Father appreciates son's antics
This is what I told folks in our moment of sharing at church last year. I said that a man, James Naismith, invented basketball, but God invented baseball. It was playoff time for the Cavs, and I was tired of being hyped up. As a matter of fact, I was all hyped out.
My son, Peter, might agree with my baseball sentiment. In 1980, when Pete was age nine, I took him to his first Cleveland Indians game at the now-defunct Municipal Stadium. Along with members of the Oberlin Peace and Baseball Fan Club, a group led by campus minister Willis Ludlow, Peter and I hopped on an Oberlin College bus behind Mudd Library and headed to Cleveland.
I recently asked Peter what he remembered about the game. He said — surprise! — that the Indians lost by a lop-sided score, but that his favorite player, Indians outfielder Joe Charboneau, homered.
Super Joe Charboneau won the American League Rookie of the Year Award in 1980, as he knocked the cover off the ball 23 times, drove in 87 runs, and batted .289. In addition, Charboneau led the Indians in game-winning hits.
The highlight of the game, other than Charboneau’s home run, was seeing the name of the Oberlin Peace and Baseball Fan Club in lights on the scoreboard.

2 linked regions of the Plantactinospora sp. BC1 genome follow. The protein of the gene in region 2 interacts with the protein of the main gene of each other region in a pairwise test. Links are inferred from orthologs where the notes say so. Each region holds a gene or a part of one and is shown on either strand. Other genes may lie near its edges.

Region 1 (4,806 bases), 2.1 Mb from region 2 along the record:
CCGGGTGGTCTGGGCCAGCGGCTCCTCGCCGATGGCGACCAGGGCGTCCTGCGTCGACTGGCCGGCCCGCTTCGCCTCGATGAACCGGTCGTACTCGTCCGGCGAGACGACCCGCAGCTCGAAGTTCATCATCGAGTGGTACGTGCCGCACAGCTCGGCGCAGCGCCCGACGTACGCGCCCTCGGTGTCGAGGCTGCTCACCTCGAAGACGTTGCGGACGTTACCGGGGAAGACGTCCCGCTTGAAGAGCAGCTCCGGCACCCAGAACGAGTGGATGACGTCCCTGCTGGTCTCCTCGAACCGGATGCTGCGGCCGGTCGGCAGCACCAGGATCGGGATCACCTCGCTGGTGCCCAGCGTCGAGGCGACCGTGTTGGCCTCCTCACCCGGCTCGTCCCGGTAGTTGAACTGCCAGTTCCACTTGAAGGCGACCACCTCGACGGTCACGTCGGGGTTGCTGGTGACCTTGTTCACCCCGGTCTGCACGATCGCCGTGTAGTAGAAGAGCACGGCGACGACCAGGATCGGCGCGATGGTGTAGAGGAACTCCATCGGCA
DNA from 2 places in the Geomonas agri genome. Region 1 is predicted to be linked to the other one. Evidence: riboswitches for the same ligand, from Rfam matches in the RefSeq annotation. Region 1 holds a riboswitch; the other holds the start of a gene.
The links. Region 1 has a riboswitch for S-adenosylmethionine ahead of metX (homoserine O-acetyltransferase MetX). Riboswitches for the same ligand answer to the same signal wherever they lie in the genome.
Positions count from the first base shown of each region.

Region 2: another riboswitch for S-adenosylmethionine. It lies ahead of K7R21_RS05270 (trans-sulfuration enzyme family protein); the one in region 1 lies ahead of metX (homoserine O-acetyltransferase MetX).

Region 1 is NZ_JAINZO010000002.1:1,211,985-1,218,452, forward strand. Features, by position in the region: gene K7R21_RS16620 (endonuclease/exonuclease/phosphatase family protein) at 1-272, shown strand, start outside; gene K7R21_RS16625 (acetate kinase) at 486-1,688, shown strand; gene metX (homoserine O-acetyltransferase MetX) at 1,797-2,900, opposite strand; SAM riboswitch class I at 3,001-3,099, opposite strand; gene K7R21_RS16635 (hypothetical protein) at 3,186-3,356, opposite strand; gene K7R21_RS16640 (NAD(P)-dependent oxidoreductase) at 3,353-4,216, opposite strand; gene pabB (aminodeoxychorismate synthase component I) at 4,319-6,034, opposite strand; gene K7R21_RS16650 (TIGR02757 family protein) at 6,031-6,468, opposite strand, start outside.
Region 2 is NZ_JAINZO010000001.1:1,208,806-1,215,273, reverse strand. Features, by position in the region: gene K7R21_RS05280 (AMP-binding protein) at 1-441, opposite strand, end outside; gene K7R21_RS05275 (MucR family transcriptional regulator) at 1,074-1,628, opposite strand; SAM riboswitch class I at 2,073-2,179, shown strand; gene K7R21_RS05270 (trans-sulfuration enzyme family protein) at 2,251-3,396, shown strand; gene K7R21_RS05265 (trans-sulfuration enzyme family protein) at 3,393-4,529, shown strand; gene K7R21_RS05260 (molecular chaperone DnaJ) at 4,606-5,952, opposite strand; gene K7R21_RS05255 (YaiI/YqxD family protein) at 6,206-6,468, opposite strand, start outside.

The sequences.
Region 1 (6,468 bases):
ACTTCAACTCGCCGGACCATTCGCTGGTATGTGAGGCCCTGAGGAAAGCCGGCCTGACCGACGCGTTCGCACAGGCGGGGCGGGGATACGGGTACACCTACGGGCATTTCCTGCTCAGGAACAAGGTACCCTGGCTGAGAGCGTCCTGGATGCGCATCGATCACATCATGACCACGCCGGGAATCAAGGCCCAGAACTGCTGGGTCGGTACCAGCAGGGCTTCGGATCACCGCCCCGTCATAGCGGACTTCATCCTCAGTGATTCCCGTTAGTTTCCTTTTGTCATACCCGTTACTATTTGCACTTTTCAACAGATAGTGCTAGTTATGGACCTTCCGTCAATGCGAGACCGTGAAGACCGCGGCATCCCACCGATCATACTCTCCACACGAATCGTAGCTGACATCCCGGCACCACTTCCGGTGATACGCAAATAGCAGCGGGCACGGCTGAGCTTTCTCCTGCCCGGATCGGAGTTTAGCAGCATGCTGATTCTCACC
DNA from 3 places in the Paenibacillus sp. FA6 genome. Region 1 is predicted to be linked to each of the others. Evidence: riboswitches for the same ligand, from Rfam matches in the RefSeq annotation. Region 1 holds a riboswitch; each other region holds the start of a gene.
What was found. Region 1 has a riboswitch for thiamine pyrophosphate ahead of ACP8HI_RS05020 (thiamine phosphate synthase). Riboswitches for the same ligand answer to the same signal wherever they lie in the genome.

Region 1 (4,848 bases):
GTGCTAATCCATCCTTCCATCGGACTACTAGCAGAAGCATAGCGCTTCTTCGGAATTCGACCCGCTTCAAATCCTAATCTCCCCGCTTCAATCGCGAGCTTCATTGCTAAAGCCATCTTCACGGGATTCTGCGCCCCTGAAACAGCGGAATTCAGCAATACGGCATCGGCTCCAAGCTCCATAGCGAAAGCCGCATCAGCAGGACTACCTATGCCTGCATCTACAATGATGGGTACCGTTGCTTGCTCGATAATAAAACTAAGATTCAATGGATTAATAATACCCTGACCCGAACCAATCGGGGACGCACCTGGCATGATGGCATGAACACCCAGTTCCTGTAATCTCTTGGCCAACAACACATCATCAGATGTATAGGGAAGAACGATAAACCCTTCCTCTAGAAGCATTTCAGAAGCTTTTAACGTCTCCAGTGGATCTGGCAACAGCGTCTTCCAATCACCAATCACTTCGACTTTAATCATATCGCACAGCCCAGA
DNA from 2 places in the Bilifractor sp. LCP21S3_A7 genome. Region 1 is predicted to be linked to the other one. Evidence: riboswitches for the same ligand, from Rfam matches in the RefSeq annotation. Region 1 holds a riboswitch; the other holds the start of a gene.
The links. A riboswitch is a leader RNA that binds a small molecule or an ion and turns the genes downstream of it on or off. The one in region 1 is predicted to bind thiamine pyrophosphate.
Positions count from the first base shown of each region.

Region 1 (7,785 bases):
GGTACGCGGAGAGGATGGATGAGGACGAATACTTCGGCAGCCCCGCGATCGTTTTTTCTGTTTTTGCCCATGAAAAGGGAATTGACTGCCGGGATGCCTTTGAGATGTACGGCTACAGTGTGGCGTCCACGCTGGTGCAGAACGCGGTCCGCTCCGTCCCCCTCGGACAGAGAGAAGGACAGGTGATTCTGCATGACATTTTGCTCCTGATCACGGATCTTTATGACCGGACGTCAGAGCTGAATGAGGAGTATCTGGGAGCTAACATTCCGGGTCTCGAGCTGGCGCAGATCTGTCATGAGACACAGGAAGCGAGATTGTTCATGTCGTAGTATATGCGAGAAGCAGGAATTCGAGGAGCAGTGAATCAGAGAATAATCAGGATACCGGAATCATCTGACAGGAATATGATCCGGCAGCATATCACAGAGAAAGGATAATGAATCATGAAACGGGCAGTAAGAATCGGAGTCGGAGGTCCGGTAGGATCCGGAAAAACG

Unfortunately , Charboneau has long been his own worst enemy. For instance, he once nearly gagged to death trying to swallow a whole egg in one gulp. Another time, he used a pair of pliers to fix his broken nose. He later used those same pliers to pull his own tooth.
Peter didn’t know all this about Charboneau. He just knew that Super Joe possessed a sweet line drive swing.
“Peter, was that you chanting ‘Go, go, Joe Charboneau’ in the shower?”
Sadly for Peter and for Super Joe, Charboneau proved to be a flash in the pan. His rookie year was his only successful season; it was also his only full season.
In high school, Peter found another Cleveland Indian to follow, closer Doug Jones. Like Charboneau, Jones was a bit of a rounder, too; however, Jones found the Lord.
Jones played six years for the Indians and many years for other teams, notching 303 career saves. For Peter’s high school graduation gift, I asked Oberlin native Bob Close, who ran a baseball card shop in Avon Lake at the time, if he could get a signed Doug Jones photograph. Bob came through, and Peter took that picture to hang in his Grinnell dorm room.
He still has it, and he also has kept the Baseball Encyclopedia I gave him when he was a middle schooler. He even remembered that I inscribed, “A wise son makes a glad father.” (Proverbs 10:1)
Last Christmas, Peter and his spouse Jenna gave me a wonderful Christmas gift — a photo album of their two beautiful daughters. In addition to the many grandchildren photos, there was one picture of Jenna, her face superimposed on an Indian’s cut-out, in her mighty home run stance. The photo you see here shows Peter, his face superimposed on a different Indian’s cut-out, looking as though he is going to stretch a single into a double with his daring base running.
You won’t find this passage in Proverbs, but it has a good ring to it: “A son who occasionally acts silly makes his father smile.”